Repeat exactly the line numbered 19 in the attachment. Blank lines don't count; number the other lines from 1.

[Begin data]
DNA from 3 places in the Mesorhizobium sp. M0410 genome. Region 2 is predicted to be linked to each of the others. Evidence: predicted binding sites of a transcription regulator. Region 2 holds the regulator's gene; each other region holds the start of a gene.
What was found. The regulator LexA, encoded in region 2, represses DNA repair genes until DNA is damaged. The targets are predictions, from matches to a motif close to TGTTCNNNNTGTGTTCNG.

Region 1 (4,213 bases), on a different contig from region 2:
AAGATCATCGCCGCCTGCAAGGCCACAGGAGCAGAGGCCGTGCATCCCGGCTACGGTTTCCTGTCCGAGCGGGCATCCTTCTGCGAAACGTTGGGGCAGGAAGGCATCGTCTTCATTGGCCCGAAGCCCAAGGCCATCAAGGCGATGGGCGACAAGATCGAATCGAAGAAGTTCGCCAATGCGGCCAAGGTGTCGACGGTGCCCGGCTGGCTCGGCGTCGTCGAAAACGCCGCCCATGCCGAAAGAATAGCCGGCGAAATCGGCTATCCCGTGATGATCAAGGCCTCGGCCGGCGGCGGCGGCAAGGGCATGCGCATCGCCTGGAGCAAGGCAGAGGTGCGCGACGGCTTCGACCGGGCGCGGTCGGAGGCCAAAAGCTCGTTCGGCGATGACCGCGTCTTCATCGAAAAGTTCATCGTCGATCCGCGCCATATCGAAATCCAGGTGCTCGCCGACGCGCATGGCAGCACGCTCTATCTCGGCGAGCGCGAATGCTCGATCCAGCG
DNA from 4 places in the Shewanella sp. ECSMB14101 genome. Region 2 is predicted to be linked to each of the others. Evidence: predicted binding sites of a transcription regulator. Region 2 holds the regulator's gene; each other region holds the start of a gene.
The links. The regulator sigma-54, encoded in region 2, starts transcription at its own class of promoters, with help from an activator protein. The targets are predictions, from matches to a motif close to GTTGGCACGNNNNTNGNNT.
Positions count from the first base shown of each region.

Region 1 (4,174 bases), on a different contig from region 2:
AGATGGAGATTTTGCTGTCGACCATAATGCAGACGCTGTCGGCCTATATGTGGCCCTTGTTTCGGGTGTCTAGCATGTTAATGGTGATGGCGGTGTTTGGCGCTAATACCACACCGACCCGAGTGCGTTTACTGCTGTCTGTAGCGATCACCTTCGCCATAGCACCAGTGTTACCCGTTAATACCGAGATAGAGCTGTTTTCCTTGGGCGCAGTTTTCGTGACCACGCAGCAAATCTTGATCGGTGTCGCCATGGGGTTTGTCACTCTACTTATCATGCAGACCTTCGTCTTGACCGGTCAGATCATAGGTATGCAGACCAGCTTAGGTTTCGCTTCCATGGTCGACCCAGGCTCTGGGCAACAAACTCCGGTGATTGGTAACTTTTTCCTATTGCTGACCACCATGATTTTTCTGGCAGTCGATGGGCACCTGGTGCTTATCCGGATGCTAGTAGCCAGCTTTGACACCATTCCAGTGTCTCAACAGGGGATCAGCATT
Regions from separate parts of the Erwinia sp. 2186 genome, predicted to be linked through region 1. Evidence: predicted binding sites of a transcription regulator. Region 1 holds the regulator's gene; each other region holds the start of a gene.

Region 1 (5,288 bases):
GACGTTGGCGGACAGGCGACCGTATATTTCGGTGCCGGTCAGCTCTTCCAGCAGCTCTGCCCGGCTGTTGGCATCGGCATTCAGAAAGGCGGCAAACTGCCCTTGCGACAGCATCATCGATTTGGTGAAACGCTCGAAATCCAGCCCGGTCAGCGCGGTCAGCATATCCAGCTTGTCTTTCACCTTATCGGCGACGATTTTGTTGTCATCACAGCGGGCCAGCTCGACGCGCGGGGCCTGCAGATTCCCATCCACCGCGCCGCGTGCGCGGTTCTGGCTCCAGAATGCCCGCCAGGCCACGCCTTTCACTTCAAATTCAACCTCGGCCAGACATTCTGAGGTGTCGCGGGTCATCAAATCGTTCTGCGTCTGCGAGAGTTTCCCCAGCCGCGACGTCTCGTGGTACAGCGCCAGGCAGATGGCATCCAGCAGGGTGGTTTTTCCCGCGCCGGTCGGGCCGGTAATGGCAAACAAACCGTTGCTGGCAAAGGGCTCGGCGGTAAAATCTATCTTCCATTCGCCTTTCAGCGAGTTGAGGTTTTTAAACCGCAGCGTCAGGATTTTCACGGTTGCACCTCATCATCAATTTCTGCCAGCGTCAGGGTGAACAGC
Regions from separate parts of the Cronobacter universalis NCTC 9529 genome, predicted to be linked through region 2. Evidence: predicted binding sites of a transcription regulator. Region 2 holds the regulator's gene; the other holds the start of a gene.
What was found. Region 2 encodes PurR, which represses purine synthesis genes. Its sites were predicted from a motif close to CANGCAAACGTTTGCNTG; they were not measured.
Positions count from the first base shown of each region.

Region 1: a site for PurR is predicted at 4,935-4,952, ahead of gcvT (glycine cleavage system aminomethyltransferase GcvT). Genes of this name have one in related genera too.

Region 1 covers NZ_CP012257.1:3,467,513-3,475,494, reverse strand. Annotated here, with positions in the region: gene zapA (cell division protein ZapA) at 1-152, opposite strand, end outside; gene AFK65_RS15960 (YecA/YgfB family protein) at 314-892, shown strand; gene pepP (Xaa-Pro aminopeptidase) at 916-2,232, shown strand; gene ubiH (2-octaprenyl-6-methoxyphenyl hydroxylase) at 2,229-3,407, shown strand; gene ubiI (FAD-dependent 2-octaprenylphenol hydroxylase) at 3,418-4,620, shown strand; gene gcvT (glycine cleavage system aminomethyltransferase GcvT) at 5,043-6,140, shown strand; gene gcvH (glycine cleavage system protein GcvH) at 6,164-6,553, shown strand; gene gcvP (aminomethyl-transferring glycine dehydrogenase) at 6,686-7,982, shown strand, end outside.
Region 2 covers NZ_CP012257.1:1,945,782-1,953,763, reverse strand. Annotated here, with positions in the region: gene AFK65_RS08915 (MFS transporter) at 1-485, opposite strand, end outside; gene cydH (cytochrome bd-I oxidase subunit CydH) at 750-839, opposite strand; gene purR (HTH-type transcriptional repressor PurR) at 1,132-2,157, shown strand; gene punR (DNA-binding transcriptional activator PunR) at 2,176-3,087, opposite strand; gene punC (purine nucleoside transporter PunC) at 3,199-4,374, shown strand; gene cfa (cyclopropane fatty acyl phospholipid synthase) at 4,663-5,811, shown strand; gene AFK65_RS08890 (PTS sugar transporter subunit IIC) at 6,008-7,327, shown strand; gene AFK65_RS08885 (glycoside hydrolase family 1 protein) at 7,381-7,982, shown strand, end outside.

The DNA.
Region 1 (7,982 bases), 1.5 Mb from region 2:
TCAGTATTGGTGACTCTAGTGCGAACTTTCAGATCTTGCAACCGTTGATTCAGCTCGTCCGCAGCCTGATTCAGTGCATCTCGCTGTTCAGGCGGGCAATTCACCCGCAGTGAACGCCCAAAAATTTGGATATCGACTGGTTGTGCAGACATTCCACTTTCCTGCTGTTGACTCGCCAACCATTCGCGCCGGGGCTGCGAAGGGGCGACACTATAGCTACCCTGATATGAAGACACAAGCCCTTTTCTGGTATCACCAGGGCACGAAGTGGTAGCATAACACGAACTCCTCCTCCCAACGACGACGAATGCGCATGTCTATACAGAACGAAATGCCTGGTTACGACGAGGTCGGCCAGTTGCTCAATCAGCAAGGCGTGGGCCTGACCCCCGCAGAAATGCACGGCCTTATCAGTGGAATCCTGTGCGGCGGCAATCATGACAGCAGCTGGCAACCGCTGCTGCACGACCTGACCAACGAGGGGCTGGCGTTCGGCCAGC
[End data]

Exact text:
The DNA.